Proof that community-based programmes still empower local communities can be heard loud and clear back at the conference in Abuja. Ukana stakeholders at the Jade hotel include health insurance experts, primary health care workers from local governments, village development community heads, youth and women leaders, the Akwa Ibom health ministry’s director of planning and statistics, Dr. Emmanuel Boniface Ekong, and Michael Akpabio, who chairs the Board of Trustees overseeing the program. Funmi Esan, with over 16 years of experience in delivering sustainable community development programs, coordinates the lively discussions with the deft touch of a center midfielder or quarterback.

On the sidelines, speaking over the noise in the room, Trustee Akpabio explains that trustees provide “the bridge between the [healthcare] service providers and the people who need the service. To register the numbers of people targeted, officials must help the people skepticism about the government. With his short Afro and beard, peppered with white streaks, he comes across as an avuncular professor as he explains complex structures and the choices being made.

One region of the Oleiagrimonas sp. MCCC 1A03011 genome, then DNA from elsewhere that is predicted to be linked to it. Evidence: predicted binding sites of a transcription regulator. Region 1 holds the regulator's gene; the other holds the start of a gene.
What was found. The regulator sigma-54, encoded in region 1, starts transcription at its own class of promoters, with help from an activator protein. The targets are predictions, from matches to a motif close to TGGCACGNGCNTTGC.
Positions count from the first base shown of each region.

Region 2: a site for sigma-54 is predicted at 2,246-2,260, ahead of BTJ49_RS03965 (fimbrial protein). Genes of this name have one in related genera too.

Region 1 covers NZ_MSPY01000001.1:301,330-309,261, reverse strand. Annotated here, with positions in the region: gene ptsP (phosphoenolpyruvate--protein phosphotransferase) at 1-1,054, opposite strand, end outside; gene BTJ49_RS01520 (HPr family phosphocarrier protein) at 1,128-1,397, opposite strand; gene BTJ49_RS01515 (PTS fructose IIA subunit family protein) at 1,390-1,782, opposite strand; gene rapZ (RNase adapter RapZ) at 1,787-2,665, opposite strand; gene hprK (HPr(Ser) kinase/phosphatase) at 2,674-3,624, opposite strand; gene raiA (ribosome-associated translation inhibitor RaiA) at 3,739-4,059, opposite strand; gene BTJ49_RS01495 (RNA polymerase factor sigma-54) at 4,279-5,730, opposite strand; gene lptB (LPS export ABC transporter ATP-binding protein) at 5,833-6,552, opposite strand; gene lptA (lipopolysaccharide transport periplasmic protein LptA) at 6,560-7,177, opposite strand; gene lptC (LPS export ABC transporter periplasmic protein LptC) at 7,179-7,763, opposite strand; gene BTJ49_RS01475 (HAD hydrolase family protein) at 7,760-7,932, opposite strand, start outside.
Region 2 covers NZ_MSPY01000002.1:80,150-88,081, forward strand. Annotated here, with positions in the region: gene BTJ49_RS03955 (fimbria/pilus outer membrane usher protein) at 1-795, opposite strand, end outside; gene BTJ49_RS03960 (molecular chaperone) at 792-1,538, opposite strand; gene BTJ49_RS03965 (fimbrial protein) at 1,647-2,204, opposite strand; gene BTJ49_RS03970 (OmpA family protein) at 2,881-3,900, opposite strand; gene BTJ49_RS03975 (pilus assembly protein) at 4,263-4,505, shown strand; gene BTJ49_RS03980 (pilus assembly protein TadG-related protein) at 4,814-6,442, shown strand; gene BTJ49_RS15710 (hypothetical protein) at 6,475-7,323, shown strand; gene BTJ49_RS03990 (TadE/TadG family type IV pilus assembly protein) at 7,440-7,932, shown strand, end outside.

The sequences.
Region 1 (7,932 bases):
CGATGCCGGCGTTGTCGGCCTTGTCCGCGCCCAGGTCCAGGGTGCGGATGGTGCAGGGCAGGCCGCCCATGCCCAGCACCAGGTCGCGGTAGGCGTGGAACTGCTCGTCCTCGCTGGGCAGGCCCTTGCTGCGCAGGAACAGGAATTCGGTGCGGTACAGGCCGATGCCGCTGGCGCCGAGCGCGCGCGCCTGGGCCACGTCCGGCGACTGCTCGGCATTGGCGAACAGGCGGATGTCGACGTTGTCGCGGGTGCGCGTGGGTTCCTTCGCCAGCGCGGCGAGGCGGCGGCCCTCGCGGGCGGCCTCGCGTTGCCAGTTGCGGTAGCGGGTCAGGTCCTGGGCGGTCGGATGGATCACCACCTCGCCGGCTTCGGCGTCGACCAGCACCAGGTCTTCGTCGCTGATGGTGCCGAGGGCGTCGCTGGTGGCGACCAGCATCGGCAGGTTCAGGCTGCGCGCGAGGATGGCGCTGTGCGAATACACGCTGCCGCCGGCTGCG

The Akwa Ibom plan charges higher fees – about U.S.80 annually for a family of six – than the Kwara programme. Data being collected from the numerous community insurance schemes taking shape across the country will help planners determine what models are most effectible and sustainable.

Everyday sees the dramatic movement of people from Nigeria’s rural to urban areas, where there are more economic opportunities. According to UN-Habitat, Africa will have more than 300 million new urban dwellers by 2030 – more than half of the continent’s poor. Building resilient health systems to absorb future shocks must take account of the circular migration of people who move back and forth between rural and urban areas.

“There is a lot to learn,” says epidemiologist Ihekweazu. “I was told about how the gardeners in Obio had formed themselves into a choir to sing as they worked, and I smiled about the spirit of Nigerians when it is let loose,” he says. “One day, we will sing as these gardeners when our country begins to achieve its full potential; but in the meantime there is much work to be done.”